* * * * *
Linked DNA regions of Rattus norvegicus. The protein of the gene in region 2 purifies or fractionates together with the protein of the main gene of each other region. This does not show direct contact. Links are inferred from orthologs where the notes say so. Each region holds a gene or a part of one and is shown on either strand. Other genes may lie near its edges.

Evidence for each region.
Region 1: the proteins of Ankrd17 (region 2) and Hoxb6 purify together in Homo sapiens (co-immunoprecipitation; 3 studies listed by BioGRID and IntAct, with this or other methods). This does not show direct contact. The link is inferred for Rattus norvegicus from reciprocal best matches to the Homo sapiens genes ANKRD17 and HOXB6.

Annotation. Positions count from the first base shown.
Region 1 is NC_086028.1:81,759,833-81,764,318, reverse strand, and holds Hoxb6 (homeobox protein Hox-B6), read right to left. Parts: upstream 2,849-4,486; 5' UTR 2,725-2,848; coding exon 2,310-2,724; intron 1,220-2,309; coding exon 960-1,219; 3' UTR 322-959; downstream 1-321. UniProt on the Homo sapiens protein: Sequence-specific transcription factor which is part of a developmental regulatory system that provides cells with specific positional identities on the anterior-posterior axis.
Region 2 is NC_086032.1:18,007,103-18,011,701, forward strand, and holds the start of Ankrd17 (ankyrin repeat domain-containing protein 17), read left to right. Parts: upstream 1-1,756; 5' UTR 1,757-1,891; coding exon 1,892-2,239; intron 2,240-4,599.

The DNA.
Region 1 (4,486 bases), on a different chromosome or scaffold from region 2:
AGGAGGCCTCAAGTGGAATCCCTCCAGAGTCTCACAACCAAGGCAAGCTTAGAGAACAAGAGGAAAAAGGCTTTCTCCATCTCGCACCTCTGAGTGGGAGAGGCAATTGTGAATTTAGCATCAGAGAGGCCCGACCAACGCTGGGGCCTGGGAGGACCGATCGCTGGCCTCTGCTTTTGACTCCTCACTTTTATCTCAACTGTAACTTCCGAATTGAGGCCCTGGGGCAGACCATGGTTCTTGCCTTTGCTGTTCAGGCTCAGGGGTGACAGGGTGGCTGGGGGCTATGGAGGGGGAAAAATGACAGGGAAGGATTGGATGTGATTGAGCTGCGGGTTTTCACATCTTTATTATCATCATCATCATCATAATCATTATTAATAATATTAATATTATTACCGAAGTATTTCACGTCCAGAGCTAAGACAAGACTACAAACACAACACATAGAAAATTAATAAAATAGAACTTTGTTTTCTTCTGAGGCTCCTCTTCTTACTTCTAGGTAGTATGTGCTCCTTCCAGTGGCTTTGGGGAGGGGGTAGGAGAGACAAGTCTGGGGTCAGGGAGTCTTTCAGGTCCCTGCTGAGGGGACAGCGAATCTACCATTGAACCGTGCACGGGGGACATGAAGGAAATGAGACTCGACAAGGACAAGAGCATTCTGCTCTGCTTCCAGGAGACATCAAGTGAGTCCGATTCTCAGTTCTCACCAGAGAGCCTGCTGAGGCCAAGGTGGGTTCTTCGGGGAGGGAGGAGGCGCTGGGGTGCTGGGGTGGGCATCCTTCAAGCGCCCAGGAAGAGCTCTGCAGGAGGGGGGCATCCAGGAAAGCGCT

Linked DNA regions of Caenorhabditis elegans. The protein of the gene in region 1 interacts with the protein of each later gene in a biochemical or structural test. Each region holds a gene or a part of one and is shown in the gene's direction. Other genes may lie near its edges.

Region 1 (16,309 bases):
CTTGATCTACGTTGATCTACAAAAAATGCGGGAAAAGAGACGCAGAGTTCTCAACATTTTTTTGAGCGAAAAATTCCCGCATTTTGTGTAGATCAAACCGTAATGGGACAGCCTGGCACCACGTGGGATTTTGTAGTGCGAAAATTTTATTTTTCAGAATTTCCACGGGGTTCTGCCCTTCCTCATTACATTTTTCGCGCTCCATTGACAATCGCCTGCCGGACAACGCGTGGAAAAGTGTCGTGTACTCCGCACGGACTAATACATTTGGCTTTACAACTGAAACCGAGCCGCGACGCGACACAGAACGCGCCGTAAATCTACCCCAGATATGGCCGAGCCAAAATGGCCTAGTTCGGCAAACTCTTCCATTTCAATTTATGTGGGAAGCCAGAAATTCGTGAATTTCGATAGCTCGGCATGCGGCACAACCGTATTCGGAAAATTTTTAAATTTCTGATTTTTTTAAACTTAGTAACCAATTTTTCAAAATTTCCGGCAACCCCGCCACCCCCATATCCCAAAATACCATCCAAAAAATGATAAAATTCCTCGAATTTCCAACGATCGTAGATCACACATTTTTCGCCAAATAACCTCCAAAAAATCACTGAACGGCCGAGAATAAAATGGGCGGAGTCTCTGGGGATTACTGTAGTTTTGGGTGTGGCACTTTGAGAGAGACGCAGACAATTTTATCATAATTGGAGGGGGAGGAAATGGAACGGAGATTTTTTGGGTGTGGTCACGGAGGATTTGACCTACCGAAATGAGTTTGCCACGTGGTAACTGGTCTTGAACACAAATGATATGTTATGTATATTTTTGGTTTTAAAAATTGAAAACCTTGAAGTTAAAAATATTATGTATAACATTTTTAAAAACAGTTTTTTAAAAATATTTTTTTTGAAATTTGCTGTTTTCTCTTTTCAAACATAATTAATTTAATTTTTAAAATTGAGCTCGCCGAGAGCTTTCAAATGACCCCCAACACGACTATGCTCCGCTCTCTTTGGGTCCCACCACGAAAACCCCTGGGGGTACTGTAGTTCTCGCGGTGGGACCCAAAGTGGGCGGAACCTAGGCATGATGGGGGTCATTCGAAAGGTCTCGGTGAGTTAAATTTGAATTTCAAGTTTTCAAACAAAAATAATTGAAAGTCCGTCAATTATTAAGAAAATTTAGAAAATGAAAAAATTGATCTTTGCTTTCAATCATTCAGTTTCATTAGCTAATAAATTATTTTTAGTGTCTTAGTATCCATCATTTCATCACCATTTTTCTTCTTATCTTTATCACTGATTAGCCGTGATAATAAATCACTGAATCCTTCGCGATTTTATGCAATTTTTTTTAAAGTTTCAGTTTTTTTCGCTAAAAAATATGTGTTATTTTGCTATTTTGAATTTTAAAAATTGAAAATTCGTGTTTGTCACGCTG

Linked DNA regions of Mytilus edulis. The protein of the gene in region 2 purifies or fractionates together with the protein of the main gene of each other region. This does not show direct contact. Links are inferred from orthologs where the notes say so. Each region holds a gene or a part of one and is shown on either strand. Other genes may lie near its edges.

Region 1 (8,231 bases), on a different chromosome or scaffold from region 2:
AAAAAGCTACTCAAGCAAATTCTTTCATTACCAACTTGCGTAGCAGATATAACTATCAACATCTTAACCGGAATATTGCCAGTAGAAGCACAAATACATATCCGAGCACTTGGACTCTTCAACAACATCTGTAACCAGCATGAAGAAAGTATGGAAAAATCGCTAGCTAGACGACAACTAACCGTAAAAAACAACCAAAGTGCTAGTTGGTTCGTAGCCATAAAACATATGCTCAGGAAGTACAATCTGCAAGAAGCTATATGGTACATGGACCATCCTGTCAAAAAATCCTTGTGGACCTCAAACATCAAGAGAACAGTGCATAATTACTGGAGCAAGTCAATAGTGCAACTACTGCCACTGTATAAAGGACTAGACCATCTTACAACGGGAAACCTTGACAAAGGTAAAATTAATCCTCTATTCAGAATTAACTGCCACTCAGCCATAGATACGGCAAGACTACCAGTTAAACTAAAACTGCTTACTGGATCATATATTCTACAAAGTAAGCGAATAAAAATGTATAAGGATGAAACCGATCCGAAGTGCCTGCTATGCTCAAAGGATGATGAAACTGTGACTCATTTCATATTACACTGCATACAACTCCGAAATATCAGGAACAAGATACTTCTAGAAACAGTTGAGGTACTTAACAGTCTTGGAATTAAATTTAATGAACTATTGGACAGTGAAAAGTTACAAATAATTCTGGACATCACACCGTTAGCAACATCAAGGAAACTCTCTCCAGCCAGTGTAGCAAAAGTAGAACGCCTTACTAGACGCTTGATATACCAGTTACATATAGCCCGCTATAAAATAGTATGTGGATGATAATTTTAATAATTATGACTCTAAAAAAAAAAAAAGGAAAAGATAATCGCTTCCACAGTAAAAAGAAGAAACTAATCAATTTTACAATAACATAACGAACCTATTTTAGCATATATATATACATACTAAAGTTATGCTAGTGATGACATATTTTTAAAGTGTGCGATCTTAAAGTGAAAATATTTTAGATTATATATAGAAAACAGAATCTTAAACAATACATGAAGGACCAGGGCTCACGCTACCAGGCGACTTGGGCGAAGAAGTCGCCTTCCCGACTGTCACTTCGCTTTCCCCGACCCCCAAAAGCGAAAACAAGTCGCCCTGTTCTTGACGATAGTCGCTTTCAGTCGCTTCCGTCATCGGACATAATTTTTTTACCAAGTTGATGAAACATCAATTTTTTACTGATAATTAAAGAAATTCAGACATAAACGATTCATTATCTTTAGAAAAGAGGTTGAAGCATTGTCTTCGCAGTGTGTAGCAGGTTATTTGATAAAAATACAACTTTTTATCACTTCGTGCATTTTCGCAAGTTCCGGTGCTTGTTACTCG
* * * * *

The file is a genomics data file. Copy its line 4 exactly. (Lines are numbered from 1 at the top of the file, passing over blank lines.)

Annotation. Positions count from the first base shown.